Martyrology 101—an elective course

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Aug. 14 2006 3:15 AM

Martyrology 101

It's an elective course.

(Continued from Page 3)

Chauncy agrees that this election was about more than one issue, including Lieberman's "view toward privatizing social security, supporting corporate interests, and allowing Supreme Court nominees to remain filibuster free." That said, "I also feel that too much credit is being given to the bloggers. In my neighborhood, I don't know of too many people that keep up with the blogs. Rightwing talk radio, yes, blogs no. The blogs still seem to be wonky and insulated to me. Yes they affect discourse, but so do the MSM and radio."


Lamont's candidacy reaks of opportunism more than idealism, from mallardsballad's standpoint:

It doesn't take million dollar consultants to figure out that a very blue state with an established but aloof senator makes an opportune target for those that have the money, a sense of adventure and greedy ambition…

Could it possibly be that the tasty yet empty issue of war be a line used to feed Lamont's own rich boy ambition of being a senator?

…the Senate seat is just a stepping stone for personal ambitions and the issue of war is a big hallow plank used as a convenient shortcut to get through the muddy political bog and to that Senate stepping stone.

The Big Idea Fray is an embarrassment of riches at the moment, generating more intelligent debate than can be summarized in this column. For all of Weisberg's detractors here, it's worth noting that his interpretation of Lieberman's defeat is echoed by Jonah Goldberg's Los Angeles Times op-ed and Thomas B. Edsall's article in The New Republic. AC 4:50pm PDT


Friday, August 4, 2006

Jacob Weisberg's analysis of why sanctions don't work prompted this response from Derek Tonkin, former British ambassador to Thailand (1983-86), essentially affirming Weisberg's view of the situation in Burma:

Sanctions have only made the situation worse, entrenched the military regime in power, and delayed the deliverance of the Burmese people from their misfortunes. Yet you have Senator Mitch McConnell assuring the Senate on 26 July 2006 when supporting the renewal for another three years of the sanctions contained in the "Burmese Freedom and Democracy Act 2003" that: "The Burmese people want these sanctions because they want democracy, justice and freedom, and we stand with them." Although it is true that Daw Aung San Suu Kyi, whom I met in December 1999, has for her own reasons supported sanctions, I have met no-one during my visits to Burma who thought that sanctions were helping them achieve freedom, and I can only marvel at the Senator's assertion which is not supported by any empirical or anecdotal evidence, naturally in the absence of any opinion polls.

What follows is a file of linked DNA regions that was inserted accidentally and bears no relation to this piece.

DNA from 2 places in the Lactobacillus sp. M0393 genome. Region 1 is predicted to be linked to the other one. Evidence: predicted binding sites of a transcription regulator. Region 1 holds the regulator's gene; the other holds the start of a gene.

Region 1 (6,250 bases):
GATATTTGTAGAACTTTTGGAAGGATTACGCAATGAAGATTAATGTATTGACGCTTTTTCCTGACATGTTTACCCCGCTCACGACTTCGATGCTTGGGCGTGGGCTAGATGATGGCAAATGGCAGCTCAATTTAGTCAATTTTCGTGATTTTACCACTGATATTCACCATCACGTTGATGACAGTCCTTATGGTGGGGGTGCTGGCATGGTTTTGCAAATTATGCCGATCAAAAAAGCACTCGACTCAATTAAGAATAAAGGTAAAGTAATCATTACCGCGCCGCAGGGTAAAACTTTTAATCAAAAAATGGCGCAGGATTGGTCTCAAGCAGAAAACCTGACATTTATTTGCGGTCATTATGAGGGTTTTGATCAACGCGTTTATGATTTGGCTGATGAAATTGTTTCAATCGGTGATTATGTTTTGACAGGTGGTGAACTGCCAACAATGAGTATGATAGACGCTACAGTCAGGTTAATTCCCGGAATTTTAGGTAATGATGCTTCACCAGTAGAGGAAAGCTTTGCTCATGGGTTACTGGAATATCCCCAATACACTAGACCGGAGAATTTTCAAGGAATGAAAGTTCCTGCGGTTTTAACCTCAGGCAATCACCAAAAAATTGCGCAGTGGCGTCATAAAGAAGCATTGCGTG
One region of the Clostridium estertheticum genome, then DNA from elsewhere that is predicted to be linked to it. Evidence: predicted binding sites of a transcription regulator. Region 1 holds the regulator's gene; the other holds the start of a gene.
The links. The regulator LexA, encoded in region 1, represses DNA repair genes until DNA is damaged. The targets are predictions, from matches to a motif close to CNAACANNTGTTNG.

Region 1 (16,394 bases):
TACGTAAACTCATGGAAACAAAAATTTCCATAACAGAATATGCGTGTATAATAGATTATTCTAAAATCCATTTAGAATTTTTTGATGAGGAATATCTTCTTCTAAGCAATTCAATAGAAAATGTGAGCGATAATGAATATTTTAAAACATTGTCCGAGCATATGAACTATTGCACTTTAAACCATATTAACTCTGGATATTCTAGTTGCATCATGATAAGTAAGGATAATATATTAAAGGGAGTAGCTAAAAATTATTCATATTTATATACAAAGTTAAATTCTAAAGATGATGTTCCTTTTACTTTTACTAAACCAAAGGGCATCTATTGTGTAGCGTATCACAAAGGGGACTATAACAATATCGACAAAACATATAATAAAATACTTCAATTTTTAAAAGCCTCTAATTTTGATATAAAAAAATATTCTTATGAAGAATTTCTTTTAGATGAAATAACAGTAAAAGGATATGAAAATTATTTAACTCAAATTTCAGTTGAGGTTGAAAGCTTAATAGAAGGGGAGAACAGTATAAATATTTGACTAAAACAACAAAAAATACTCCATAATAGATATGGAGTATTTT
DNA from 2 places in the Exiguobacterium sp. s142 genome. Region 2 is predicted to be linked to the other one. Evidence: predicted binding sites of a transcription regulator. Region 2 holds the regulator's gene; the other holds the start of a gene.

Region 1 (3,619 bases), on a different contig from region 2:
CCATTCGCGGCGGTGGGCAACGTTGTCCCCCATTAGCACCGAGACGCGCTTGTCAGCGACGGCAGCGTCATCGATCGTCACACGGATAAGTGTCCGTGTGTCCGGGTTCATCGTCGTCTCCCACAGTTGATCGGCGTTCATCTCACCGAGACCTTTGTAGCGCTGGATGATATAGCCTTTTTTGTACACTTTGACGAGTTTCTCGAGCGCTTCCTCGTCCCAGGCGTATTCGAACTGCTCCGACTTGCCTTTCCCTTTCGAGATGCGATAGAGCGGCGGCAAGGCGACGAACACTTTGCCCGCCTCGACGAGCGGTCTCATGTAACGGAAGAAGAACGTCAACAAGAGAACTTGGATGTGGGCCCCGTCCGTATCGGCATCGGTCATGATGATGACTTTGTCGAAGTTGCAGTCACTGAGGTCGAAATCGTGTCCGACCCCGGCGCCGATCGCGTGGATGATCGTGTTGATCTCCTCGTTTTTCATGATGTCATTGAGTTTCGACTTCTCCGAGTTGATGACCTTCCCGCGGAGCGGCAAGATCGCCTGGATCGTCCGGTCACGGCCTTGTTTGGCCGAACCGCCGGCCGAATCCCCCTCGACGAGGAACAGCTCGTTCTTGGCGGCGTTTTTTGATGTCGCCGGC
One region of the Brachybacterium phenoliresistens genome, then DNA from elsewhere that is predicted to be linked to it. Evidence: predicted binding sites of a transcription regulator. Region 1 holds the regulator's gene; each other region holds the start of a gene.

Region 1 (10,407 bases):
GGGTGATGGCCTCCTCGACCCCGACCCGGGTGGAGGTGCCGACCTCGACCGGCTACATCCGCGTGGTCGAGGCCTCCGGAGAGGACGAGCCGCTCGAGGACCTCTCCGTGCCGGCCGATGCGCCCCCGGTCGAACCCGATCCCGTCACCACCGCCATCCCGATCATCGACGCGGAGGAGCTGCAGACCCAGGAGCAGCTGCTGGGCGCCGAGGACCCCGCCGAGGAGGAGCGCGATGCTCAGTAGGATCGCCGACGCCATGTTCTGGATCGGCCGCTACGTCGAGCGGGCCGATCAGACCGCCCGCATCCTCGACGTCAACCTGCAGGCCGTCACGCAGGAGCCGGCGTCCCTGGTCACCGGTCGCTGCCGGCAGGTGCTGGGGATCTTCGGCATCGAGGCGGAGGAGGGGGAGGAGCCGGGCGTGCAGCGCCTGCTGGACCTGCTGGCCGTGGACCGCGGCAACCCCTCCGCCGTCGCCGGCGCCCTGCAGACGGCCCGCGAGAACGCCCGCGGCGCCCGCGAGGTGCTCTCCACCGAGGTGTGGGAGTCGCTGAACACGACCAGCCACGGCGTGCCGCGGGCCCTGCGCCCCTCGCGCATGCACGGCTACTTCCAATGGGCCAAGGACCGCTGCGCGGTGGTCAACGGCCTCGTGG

Artlessdodger assesses the effectiveness of the Cuban model:

The first problem with using Cuba as a model for the failure of sanctions is that for most of the period we've had sanctions against Castro's regime, they've had an outside benefactors to take our place, first the Soviet Union for almost 30 years, then Chavez whose support in recent years has allowed Castro to move away from market reforms tentatively put in place in the 90s. North Korea is also dependent on outside help from China. Zimbabwe lacks substantial outside aid, and Mugabe's regime is clearly the more vulnerable than Cuba, or North Korea. Though aside from his delusions, Mugabe actually doesn't have foreign enemies deadset on seeing him overthrown either.

I suspect the real reason for Castro's success, aside from his genuinely impressive healthcare system, is geography, that so many would be dissidents simply leave the island. IT really is difficult to foment a coup when access to the island is so limited. Besides, since the 60s Cuba has been seen as more of an annoyance than a threat, so the goal of overthrowing Cuba hasn't been a high priority since then. The sanctions have been fairly effective in discouraging the Cuban model. They've contributed to the impoverishment of the island. The sanctions show other governments, and other people in Latin America, the heavy cost of choosing an adverserial with the United States. That's part of why communism never really caught on in the Western hemisphere.

the_slasher14 notes that, in terms of its social makeup, Iran lacks the "racial divide" that made South Africa so internally resistant to reform. Furthermore, "once it becomes obvious that the mullahs are presiding over a system where the standard of living is going to drop sharply as long as they're around, it is unlikely Iranians will spend a generation dithering over what to do." legas is more skeptical, given Iran's possession of "a highly fungable resource" in the midst of a world energy crisis.

For certainly, there is stability in hypocrisy, with ineffective boycotts benefiting both sides politically in favor of the status quo:


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